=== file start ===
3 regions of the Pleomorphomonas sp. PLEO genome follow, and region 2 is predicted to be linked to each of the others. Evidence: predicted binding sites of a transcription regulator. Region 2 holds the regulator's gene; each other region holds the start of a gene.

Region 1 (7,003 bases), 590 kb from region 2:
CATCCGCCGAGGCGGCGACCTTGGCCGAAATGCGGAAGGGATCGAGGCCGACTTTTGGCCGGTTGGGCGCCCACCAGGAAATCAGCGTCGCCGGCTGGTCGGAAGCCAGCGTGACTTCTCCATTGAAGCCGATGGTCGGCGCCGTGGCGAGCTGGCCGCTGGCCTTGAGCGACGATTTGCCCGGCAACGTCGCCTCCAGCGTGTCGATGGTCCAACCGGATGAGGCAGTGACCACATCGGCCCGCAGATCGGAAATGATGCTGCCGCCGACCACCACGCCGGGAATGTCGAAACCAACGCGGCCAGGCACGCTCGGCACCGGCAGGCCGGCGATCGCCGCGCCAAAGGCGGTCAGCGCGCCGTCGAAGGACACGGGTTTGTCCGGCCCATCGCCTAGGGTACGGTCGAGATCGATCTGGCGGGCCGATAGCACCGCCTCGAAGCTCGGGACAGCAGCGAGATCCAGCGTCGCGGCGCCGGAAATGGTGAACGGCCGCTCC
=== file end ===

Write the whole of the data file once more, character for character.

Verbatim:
3 regions of the Pleomorphomonas sp. PLEO genome follow, and region 2 is predicted to be linked to each of the others. Evidence: predicted binding sites of a transcription regulator. Region 2 holds the regulator's gene; each other region holds the start of a gene.

Region 1 (7,003 bases), 590 kb from region 2:
CATCCGCCGAGGCGGCGACCTTGGCCGAAATGCGGAAGGGATCGAGGCCGACTTTTGGCCGGTTGGGCGCCCACCAGGAAATCAGCGTCGCCGGCTGGTCGGAAGCCAGCGTGACTTCTCCATTGAAGCCGATGGTCGGCGCCGTGGCGAGCTGGCCGCTGGCCTTGAGCGACGATTTGCCCGGCAACGTCGCCTCCAGCGTGTCGATGGTCCAACCGGATGAGGCAGTGACCACATCGGCCCGCAGATCGGAAATGATGCTGCCGCCGACCACCACGCCGGGAATGTCGAAACCAACGCGGCCAGGCACGCTCGGCACCGGCAGGCCGGCGATCGCCGCGCCAAAGGCGGTCAGCGCGCCGTCGAAGGACACGGGTTTGTCCGGCCCATCGCCTAGGGTACGGTCGAGATCGATCTGGCGGGCCGATAGCACCGCCTCGAAGCTCGGGACAGCAGCGAGATCCAGCGTCGCGGCGCCGGAAATGGTGAACGGCCGCTCC